Tales of the Jazz Age
Tales of the Jazz Age by F. Scott Fitzgerald

My rating: 4 of 5 stars

Tales of the Jazz Age is a collection of eleven stories. While the requesite cadre of flappers, fops, and dandies dally through a few of the tales, there are some interesting seques taken. The first collection of stories, My Last Flappers, are what I come to expect from Fitzgerald. Privileged middle to upper-middle class characters drinking and partying and the woes there in, sprinkled with some bandits and socialists along the way. There are tales of longing; Oh Russet Witch and The Lees of Happiness, which reminded me a bit of Vonnegut but without much of the humor and aliens. Those stories spoke of paths taken and those not taken and regrets into one’s waning age. I include the Strange Case of Benjamin Button with these, but that story itself is more fantifical and memorable; illiciting a more power reaction in me; yet a similar one. A telling of a life in reverse that unsurprisingly ends the same way but comfortingly without the regrets.

The inclusion of the rather odd Button is buffeted by a more fantifical tale: The Diamond As Big As the Ritz. This was a story I was completely unprepared for in this collection and quite a treat. More of and adventure, survivalist tale, Diamond is a story of a Pre Civil War plantation owner who set about with his wealth on quest of discovery and chanced upon a mountain that was literally a diamond. Packing up his family and slaves he creates a fortress at the at the peak of the moutain, a castle of jewels and extravagance; isolated from the rest of the world. He sends his children off to private school and that is where we meet the protagonist of the story: A Southern boy of meager, yet proud heritage who is invited to spend the Summer with his fellow classmate, the son of the antagonist. I won’t spoil the rest of the story here, suffice to say it is rather wild and thoroughly entertaining.

I will part with another tale that felt more at home in Western magazine, perchance written by Howard if not for the bit more of romance in this tale; Jemina. A veritible Hatfields vs McCoys kind of story in the south. While a bit comical, it was even more short and quick to end rather oddly.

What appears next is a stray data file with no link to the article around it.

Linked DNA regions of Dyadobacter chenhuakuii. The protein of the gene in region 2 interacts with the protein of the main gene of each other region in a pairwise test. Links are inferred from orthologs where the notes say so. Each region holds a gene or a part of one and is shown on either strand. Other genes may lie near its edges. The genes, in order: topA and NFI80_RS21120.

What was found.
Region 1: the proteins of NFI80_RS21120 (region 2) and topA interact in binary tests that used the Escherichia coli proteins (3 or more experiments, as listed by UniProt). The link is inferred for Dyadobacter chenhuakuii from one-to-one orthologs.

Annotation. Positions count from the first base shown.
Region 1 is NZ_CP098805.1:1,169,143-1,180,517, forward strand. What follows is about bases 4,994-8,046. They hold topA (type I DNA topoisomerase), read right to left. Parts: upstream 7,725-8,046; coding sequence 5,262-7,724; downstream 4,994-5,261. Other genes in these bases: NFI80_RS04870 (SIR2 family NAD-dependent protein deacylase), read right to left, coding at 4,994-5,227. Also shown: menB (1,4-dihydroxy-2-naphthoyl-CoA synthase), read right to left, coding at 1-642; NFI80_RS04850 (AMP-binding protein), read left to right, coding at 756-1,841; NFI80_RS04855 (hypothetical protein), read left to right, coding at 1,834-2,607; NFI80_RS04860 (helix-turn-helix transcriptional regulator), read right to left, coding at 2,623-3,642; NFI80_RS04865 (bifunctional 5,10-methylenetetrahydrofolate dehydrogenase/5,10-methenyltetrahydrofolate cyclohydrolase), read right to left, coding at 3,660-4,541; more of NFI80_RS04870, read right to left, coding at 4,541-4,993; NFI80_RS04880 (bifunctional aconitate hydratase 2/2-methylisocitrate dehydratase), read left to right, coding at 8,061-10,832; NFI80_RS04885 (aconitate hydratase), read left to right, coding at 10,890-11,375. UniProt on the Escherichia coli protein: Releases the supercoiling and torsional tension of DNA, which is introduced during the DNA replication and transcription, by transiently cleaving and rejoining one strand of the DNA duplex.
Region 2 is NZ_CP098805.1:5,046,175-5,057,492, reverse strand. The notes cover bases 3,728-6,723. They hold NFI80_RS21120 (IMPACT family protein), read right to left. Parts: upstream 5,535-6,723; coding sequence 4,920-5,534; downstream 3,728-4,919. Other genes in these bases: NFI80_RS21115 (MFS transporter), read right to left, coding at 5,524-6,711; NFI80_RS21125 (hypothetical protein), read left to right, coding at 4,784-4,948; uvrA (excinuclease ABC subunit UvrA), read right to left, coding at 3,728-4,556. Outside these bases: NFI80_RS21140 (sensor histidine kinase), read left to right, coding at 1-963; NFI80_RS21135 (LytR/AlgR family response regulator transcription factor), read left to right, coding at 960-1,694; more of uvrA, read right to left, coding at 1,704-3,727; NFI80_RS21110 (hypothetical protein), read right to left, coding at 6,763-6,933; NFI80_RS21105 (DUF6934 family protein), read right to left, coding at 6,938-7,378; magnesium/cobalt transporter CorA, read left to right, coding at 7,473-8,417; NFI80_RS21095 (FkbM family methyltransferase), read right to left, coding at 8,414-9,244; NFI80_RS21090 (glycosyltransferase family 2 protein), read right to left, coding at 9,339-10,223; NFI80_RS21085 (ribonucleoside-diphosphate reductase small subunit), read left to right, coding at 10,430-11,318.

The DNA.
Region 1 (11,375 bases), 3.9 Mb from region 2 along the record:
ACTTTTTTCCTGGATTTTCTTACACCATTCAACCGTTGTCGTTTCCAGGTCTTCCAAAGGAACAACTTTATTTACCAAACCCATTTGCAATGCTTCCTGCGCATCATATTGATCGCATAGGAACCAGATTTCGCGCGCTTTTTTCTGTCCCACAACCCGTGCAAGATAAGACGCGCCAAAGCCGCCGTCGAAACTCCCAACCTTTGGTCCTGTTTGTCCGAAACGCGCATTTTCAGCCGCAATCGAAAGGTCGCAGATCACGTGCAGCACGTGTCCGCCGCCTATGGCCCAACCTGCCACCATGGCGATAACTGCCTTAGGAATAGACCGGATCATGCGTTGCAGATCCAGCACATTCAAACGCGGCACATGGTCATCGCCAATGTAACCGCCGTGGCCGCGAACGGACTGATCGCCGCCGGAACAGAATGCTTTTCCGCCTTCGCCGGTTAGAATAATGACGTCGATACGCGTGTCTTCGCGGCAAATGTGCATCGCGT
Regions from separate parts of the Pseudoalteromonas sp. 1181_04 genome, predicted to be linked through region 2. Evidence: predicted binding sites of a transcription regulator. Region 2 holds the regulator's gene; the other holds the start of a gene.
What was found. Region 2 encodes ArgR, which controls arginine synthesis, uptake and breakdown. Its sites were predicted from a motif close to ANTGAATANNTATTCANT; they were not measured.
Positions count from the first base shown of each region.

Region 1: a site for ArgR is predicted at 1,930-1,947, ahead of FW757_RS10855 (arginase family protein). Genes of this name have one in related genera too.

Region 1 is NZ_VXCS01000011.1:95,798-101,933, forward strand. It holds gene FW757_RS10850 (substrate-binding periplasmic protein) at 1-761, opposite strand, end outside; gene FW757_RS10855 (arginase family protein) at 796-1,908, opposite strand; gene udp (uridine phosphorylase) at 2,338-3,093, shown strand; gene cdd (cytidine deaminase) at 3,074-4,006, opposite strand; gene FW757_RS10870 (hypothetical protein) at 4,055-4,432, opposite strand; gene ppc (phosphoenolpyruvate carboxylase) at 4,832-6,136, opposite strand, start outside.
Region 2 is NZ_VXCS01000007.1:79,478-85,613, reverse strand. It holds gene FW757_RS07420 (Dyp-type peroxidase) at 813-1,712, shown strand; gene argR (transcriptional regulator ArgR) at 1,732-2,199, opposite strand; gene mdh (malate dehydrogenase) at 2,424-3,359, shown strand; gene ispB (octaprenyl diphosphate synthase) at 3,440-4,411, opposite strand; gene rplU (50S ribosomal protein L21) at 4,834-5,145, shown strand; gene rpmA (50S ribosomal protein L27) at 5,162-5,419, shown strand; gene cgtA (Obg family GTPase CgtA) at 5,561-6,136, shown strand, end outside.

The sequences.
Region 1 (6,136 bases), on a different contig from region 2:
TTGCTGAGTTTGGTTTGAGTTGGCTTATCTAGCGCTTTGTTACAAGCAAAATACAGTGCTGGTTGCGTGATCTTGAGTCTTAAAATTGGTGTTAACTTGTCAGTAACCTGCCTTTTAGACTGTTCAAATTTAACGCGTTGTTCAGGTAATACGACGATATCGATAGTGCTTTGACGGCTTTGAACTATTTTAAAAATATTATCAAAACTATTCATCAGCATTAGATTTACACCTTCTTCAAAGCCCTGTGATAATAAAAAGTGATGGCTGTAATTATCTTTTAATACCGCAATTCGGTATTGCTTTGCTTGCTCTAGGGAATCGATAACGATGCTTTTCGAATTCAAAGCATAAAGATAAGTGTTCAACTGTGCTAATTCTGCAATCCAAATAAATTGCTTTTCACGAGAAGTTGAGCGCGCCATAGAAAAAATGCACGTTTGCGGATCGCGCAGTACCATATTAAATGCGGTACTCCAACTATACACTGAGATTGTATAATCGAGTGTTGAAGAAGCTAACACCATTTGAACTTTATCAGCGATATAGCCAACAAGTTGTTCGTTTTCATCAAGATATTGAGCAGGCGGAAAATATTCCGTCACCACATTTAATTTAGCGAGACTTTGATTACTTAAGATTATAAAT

Overall, I enjoyed the Tales of the Jazz Age.



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Review: Blowing Smoke: Why the Right Keeps Serving Up Whack-Job Fantasies About the Plot to Euthanize Grandma, Outlaw Christmas, and Turn Junior Into a Raging Homosexual

Filed under: Uncategorized — dann @ 10:32 pm

Blowing Smoke: Why the Right Keeps Serving Up Whack-Job Fantasies About the Plot to Euthanize Grandma, Outlaw Christmas, and Turn Junior Into a Raging Homosexual
Blowing Smoke: Why the Right Keeps Serving Up Whack-Job Fantasies About the Plot to Euthanize Grandma, Outlaw Christmas, and Turn Junior Into a Raging Homosexual by Michael Wolraich

My rating: 4 of 5 stars

Yes, the title is a mouthful, but the content is easily digested and I thought well presented. The book takes a decent look at the history and psychology behind persecution politics. Ideas that give rise to severe divisive stances and ideological blockades even in the face of contrary evidence. Focus is on the current persecution espoused by the far right and how the prominent voices; Rush Limbaugh, Glen Beck, Pat Buchannan, etc.; achieved their status in society today. Looking at similar issues in the past, from the Red Scare to the Civil Rights movement and how those periods compare to today. What seems to have been the defining moment for what we see today is the IRS coming after the “Seg” schools. How from that challenge bloomed what we experience today. I found it very thought provoking and eye opening.



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Review: Idiot America: How Stupidity Became a Virtue in the Land of the Free

Filed under: Uncategorized — dann @ 10:32 pm

Idiot America: How Stupidity Became a Virtue in the Land of the Free
Idiot America: How Stupidity Became a Virtue in the Land of the Free by Charles P. Pierce

My rating: 5 of 5 stars

This book was great! Witty, entertaining and enlightening. It made me really reflect upon many of the issues challenging our society today. It also spared a great deal of interest in James Madison and his works.

The premise that the great American crank, a once wonderful and uniquely American icon, has now been corrupted by being thrust into the limelight and give automatic credence with very little refutation is aptly explored. Where once cranks were curiosities that sparked imagination and wonder and often resulted in being run out of town; now they are given immediate expert status. Pierce posits that critical challenges have been push to the wayside and that now if and idea moves units, is shouted loud enough, and has enough people believe it is given as truth. Regardless of the idea’s merits or whether it passes scientific method. That crank ideas are then given truth and thus a debate is formed where hooey is pitted against scientific theory and gives credence that there is a middle ground.